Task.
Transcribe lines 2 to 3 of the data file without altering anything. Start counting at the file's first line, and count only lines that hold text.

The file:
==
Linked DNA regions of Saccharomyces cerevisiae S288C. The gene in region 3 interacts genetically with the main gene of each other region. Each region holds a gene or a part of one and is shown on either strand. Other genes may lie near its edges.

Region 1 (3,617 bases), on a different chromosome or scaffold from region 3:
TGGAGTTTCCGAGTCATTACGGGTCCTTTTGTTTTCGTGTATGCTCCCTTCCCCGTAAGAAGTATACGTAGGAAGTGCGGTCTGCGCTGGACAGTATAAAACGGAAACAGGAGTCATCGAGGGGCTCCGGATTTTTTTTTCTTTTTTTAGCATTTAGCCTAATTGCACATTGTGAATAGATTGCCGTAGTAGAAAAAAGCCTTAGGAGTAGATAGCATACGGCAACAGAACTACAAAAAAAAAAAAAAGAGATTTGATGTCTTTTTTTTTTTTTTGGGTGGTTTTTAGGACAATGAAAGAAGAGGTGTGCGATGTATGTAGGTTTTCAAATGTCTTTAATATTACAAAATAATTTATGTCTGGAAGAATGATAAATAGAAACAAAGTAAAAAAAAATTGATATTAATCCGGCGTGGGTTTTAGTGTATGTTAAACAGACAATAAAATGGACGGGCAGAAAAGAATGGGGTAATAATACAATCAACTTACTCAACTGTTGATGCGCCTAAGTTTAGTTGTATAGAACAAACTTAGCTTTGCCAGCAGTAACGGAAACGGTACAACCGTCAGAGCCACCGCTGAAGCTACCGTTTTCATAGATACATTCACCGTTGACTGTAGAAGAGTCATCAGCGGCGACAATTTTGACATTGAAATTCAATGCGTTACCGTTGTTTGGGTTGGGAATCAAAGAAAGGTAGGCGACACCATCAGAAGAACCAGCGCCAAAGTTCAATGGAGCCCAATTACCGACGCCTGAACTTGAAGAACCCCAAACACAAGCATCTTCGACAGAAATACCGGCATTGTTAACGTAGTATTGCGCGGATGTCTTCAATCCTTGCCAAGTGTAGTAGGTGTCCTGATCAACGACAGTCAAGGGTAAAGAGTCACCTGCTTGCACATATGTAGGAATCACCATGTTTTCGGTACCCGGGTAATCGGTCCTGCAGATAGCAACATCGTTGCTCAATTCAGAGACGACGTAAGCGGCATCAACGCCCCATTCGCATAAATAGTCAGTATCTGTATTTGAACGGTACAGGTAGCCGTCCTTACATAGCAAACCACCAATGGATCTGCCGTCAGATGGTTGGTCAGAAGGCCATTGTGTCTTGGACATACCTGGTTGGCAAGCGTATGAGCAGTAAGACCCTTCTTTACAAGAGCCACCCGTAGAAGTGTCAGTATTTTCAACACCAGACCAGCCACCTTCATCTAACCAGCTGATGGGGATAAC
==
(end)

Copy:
Region 1 (3,617 bases), on a different chromosome or scaffold from region 3:
TGGAGTTTCCGAGTCATTACGGGTCCTTTTGTTTTCGTGTATGCTCCCTTCCCCGTAAGAAGTATACGTAGGAAGTGCGGTCTGCGCTGGACAGTATAAAACGGAAACAGGAGTCATCGAGGGGCTCCGGATTTTTTTTTCTTTTTTTAGCATTTAGCCTAATTGCACATTGTGAATAGATTGCCGTAGTAGAAAAAAGCCTTAGGAGTAGATAGCATACGGCAACAGAACTACAAAAAAAAAAAAAAGAGATTTGATGTCTTTTTTTTTTTTTTGGGTGGTTTTTAGGACAATGAAAGAAGAGGTGTGCGATGTATGTAGGTTTTCAAATGTCTTTAATATTACAAAATAATTTATGTCTGGAAGAATGATAAATAGAAACAAAGTAAAAAAAAATTGATATTAATCCGGCGTGGGTTTTAGTGTATGTTAAACAGACAATAAAATGGACGGGCAGAAAAGAATGGGGTAATAATACAATCAACTTACTCAACTGTTGATGCGCCTAAGTTTAGTTGTATAGAACAAACTTAGCTTTGCCAGCAGTAACGGAAACGGTACAACCGTCAGAGCCACCGCTGAAGCTACCGTTTTCATAGATACATTCACCGTTGACTGTAGAAGAGTCATCAGCGGCGACAATTTTGACATTGAAATTCAATGCGTTACCGTTGTTTGGGTTGGGAATCAAAGAAAGGTAGGCGACACCATCAGAAGAACCAGCGCCAAAGTTCAATGGAGCCCAATTACCGACGCCTGAACTTGAAGAACCCCAAACACAAGCATCTTCGACAGAAATACCGGCATTGTTAACGTAGTATTGCGCGGATGTCTTCAATCCTTGCCAAGTGTAGTAGGTGTCCTGATCAACGACAGTCAAGGGTAAAGAGTCACCTGCTTGCACATATGTAGGAATCACCATGTTTTCGGTACCCGGGTAATCGGTCCTGCAGATAGCAACATCGTTGCTCAATTCAGAGACGACGTAAGCGGCATCAACGCCCCATTCGCATAAATAGTCAGTATCTGTATTTGAACGGTACAGGTAGCCGTCCTTACATAGCAAACCACCAATGGATCTGCCGTCAGATGGTTGGTCAGAAGGCCATTGTGTCTTGGACATACCTGGTTGGCAAGCGTATGAGCAGTAAGACCCTTCTTTACAAGAGCCACCCGTAGAAGTGTCAGTATTTTCAACACCAGACCAGCCACCTTCATCTAACCAGCTGATGGGGATAAC